A CNN report on endsars has exposed how Nigerian soldiers opened fire at a gathering of peaceful protesters killing dozens at the Lekki Tollgate in Lagos, contrary to the army’s claims that such reports were false.
Using time stamps, location data, forensic tracing and hundreds of eyewitness testimonies, CNN’s investigations established that videos shared online were genuine and proved that the Nigerian military indeed shot and killed dozens of unarmed protesters in Lagos on October 20.
This report is one of many that have refuted the Nigerian army’s claims that its officers did not kill protesters at the Lekki tollgate.
What Happened At Lekki Tollgate on October 20?
Nigerians, mostly young citizens, had gathered in Lagos, as part of a nationwide protest calling for the disbandment of a brutal police unit called Special Anti-robbery Squad (SARS) among other things. The protests wre tagged @EndSARS and trended globally on Twitter.
Protesters waved the Nigerian flags and sang the nation’s national anthem as soldiers deployed from Bonny Camp, a nearby military base, opened fire with live ammunitions killing dozens.
Footages of the killings flooded the internet showing wounded and dead victims. Reports say the army refused ambulances into scene.
The footages sparked outrage online and attracted condemnations from world leaders against the Nigerian government.
Nigerian Government and its military Deny the Killings
Despite video evidence and witnesses’ accounts, the Nigerian military authority dismissed claims of the killings as “fake news’.
Reports of the streetlights around the scene of the killings being put off and the CCTV cameras removed before the security agents stormed the venue suggest this act of insensitive and unprovoked killing of unarmed protesters was premeditated by the government.
CNN’s report also showed evidence of claims by victims that some of the bodies of killed protesters were taken away in military trucks and allegedly dumped in the sea at night.
Many families whose loved ones have gone missing since they participated in the protest believe they may have been killed and their bodies disposed by the military.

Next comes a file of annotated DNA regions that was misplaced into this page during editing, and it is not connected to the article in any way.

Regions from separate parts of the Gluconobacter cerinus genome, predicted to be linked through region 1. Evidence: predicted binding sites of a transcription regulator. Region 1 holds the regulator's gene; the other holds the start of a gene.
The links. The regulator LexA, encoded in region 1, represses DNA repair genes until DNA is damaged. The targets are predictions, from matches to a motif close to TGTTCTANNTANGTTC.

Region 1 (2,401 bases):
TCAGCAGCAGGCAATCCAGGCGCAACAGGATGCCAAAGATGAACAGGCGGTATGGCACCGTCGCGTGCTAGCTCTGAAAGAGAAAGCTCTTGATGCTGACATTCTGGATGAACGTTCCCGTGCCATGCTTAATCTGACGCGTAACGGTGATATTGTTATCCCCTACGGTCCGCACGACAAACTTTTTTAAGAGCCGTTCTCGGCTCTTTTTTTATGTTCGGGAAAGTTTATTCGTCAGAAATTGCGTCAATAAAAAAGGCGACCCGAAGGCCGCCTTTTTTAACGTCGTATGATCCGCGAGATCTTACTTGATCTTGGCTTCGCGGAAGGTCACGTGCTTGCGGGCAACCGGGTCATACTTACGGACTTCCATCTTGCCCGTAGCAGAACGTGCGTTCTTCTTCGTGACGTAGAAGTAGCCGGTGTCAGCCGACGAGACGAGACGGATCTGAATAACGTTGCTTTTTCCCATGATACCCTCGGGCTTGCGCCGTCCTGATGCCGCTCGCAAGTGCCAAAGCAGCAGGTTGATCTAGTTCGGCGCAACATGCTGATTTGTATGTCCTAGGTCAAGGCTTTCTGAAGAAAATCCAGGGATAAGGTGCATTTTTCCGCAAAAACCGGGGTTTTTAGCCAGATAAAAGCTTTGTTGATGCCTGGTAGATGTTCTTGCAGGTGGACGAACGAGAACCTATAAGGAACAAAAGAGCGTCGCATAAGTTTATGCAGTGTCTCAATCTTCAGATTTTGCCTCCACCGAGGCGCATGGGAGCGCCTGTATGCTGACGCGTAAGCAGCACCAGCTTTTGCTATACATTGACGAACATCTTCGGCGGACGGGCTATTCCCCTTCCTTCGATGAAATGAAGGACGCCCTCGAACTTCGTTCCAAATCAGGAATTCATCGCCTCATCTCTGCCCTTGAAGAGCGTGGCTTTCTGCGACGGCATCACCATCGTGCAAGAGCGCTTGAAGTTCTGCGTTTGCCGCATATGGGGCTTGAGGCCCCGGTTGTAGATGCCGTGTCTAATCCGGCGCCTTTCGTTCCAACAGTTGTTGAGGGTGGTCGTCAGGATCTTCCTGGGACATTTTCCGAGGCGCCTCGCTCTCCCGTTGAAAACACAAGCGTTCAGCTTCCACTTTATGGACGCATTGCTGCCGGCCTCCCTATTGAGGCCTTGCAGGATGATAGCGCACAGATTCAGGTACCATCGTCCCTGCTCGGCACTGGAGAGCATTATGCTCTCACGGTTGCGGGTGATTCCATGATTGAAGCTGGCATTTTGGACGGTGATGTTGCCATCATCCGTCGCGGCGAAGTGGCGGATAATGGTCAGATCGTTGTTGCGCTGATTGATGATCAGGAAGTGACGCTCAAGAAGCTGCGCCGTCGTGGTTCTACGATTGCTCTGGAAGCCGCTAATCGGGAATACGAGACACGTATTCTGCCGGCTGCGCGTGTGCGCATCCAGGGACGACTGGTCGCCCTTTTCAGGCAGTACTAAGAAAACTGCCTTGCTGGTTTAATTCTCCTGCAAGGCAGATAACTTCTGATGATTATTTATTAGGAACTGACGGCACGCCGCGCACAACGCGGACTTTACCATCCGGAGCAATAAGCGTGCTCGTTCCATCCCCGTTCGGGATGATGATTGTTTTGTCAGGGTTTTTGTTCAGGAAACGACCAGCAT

An attempt by a panel of enquiry, setup after the protest to investigate issues of police brutality in Nigeria, to visit the military morgue in Ikoyi, Lagos was stopped by the army authorities on claims of emergency maintenance.
Government’s Clampdown on Protest Promoters
After the endsars protests, the Nigerian government has began a systematic clampdown on key promoters of the protests.
Some members had their bank accounts frozen and others were arrested.
The country’s apex bank, the Central Bank of Nigeria (CBN), obtained a court order to freeze the accounts of 19 endsars promoters in early November.
Some of the affected individuals are Bolatito Racheal Oduala, Chima David Ibebunjoh, Mary Doose Kpengwa, Saadat Temitope Bibi, Bassey Victor Israel, Wisdom Busaosowo Obi, Nicholas Ikhalea Osazele, Ebere Idibie, Akintomide Lanre Yusuf, Uhuo Ezenwanyi Promise and Mosopefoluwa Odeseye.
Others are: Adegoke Pamilerin Yusif. Umoh Grace Ekanem, Babatunde Victor Segun, Mulu Louis Teghenan, Mary Oshifowora, Winifred Akpevweoghene Jacob, Victor Solomon, Idunu A. Williams, and Gatefield Nigeria Limited.
A government induced lawyer, Kenechukwu Okeke, sued 50 vocal Nigerians on trump up charges for their activities in promoting the endsars protests.
Modupe Odele, an outspoken lawyer and one of the endsars volunteers, was on her way out of Nigeria for her birthday this early November when she was arrested without a reason. Her passport was seized and she was briefly detained and later released.
Odele’s passport was later released to her without a substantial reason provided by the immigration authorities.
Peter Eromosele, a Lagos based musician, was arrested and detained for 10 days before he was arraigned in court for his involvement in the protest. The court granted him bail in the sum of one million naira with multiple sureties.
Eromosele has since perfected his bail conditions yet he is still being held up in detention by the Nigerian authorities.
Journalists and activists continue to leave the shores of Nigeria on forced exile as the government’s security forces target those who oppose the government of the day.